“It’s a commonly held belief that we’re experiencing a Golden Age of documentary film, and that assumption is solidly affirmed by the program of this year’s edition of AFI Docs,” writes the Washington Post‘s Ann Hornaday in a widely cited piece that begins with praise for this year’s opener, Robert Gordon and Morgan Neville’s Best of Enemies, “a portrait of the venomous intellectual rivalry between William F. Buckley and Gore Vidal” (which I, too, can recommend), before sounding a note of caution: “Even from the privileged vantage point of a Golden Age, it’s possible to see a medium in need of freshening up, as nonfiction filmmakers fall into the trap of relying on their charismatic, timely subjects to engage viewers, rather than bold, daring or artful filmmaking itself.”
Hornaday sketches a brief history of the American documentary, from the cinéma vérité of the 60s (Robert Drew, Richard Leacock, D.A. Pennebaker, Albert Maysles) through the personal essays of the 80s (Ross McElwee and Michael Moore) to the day “Errol Morris revolutionized the industry by introducing reenactments and stylized cinematic flourishes in the true-crime thriller The Thin Blue Line. (Actually, he reintroduced reenactment, if you consider the work of Robert Flaherty in 1922’s Nanook of the North.)”
For all her shoutouts to many of the “bright, enterprising filmmakers” working today, such as Sarah Polley and Joshua Oppenheimer, there’s “a deadening feeling of familiarity” in the structure of many documentaries today. “[F]unding structures have a utilitarian agenda, with social change, public education, audience activism and other ‘deliverables’ taking precedence over more intangible values and formal daring.” Ted Hope, she notes, explains the problem well. But there’s small-H hope, too. Michael Lumpkin, the new director of AFI Docs, suggests that “‘there’s momentum for it to be swinging back, [so] that aesthetics and the art and craft of making documentary film will be more prominent once again.'”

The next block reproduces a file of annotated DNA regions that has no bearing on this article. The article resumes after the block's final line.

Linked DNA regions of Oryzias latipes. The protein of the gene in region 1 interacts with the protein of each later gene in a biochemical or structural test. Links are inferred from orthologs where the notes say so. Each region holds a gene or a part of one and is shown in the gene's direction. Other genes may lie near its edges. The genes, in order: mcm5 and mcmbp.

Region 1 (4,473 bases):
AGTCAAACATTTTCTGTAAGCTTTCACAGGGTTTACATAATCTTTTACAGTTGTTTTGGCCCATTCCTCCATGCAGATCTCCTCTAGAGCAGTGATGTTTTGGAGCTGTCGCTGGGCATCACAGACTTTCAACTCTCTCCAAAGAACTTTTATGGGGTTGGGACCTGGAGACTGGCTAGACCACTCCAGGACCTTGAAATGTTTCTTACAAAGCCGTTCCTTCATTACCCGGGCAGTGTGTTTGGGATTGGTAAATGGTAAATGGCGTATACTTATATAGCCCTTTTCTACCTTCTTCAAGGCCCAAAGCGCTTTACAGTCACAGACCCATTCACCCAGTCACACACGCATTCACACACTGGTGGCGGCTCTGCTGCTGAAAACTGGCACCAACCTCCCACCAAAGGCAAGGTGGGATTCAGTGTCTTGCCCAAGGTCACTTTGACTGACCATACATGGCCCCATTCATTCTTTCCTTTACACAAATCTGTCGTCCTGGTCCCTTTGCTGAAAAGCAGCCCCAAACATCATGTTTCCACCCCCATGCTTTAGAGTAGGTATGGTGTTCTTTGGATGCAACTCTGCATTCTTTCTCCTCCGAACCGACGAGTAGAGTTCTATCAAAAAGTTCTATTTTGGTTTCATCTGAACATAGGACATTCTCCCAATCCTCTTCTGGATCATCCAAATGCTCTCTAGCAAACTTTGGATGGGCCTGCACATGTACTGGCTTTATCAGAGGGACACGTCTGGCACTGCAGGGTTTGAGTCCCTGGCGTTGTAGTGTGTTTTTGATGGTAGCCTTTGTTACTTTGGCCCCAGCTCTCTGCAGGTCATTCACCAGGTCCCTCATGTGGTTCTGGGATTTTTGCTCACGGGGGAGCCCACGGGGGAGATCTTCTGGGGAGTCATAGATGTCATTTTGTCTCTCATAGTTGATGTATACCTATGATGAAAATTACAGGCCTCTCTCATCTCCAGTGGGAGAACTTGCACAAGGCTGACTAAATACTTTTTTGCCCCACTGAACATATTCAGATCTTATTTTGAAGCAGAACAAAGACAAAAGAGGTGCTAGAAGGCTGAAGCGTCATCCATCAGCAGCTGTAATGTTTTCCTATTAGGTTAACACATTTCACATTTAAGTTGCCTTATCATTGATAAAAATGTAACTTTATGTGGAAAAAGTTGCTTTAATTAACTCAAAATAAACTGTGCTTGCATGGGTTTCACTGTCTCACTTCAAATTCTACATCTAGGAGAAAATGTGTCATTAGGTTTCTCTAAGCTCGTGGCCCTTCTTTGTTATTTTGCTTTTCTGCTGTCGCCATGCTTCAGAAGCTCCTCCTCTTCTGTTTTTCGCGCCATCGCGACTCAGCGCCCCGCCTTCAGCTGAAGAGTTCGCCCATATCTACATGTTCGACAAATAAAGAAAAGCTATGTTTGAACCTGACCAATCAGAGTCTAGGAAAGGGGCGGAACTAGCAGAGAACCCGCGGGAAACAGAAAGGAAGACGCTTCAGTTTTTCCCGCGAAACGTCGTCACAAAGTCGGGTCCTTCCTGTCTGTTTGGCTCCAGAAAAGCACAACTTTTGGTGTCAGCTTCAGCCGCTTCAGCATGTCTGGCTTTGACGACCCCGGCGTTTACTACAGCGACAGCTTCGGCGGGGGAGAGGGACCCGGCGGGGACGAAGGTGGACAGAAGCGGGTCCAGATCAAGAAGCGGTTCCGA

Back to this year’s edition, the 13th, opening today and running through Sunday. Matt Fagerholm will be covering it for RogerEbert.com and notes that “Stanley Nelson, one of cinema’s great chroniclers of civil rights history (Jonestown: The Life and Death of Peoples Temple, Freedom Riders, The Murder of Emmett Till), will be one of the festival’s most cherished guests. Nelson will be onstage discussing his career during the Guggenheim Symposium, while his latest picture (The Black Panthers: Vanguard of the Revolution) is guaranteed to be among the hottest tickets at AFI Docs.”
Scanning the list of features, I see that I can point you to a few collections of reviews that’ve appeared either here or at James Kang’s Critics Round Up:
- Mohammed Naqvi and Hemal Trivedi’s Among the Believers (CRU, 83/100).
- Best of Enemies (Susan Gerhard, CRU, 50).
- Matthew Heimeman’s Cartel Land (CRU, 64).
- Zhou Hao’s The Chinese Mayor (CRU, 90).
- Laura Gabbert’s City of Gold (CRU, 67).
- Albert Maysles, Lynn True, Nelson Walker, Benjamin Wu, David Usui’s In Transit (CRU, 92).
- Stevan Riley’s Listen to Me Marlon (Susan Gerhard, CRU, 94).
- Joshua Oppenheimer’s The Look of Silence (Daily, CRU, 88).
- Laurent Bécue-Renard’s Of Men and War (CRU, 85).
- Alex Gibney’s Steve Jobs: The Man in the Machine (Daily).
- Michael Beach Nichols and Christopher K. Walker’s Welcome to Leith (CRU, 58).
- Liz Garbus’s What Happened, Miss Simone? (Daily, CRU, 75).
- Crystal Mozelle’s The Wolfpack (CRU, 73).
Meantime, the AFI talks with David Holbrooke about his doc on his father, Richard Holbrooke, The Diplomat.
Update, 6/18: Matt Fagerholm talks with Neville and Gordon about Best of Enemies; and the AFI interviews Sacha Jenkins, director of Fresh Dressed, “a fun and colorful history lesson in hip-hop fashion through the decades. The fashion trends which were initially born out of a mix of ingenuity, creativity and swagger soon found their way onto high-fashion runways and into suburban closets in middle America. The film traces the genesis of some of hip-hop’s most influential ideas and how they crossed over into mainstream culture.”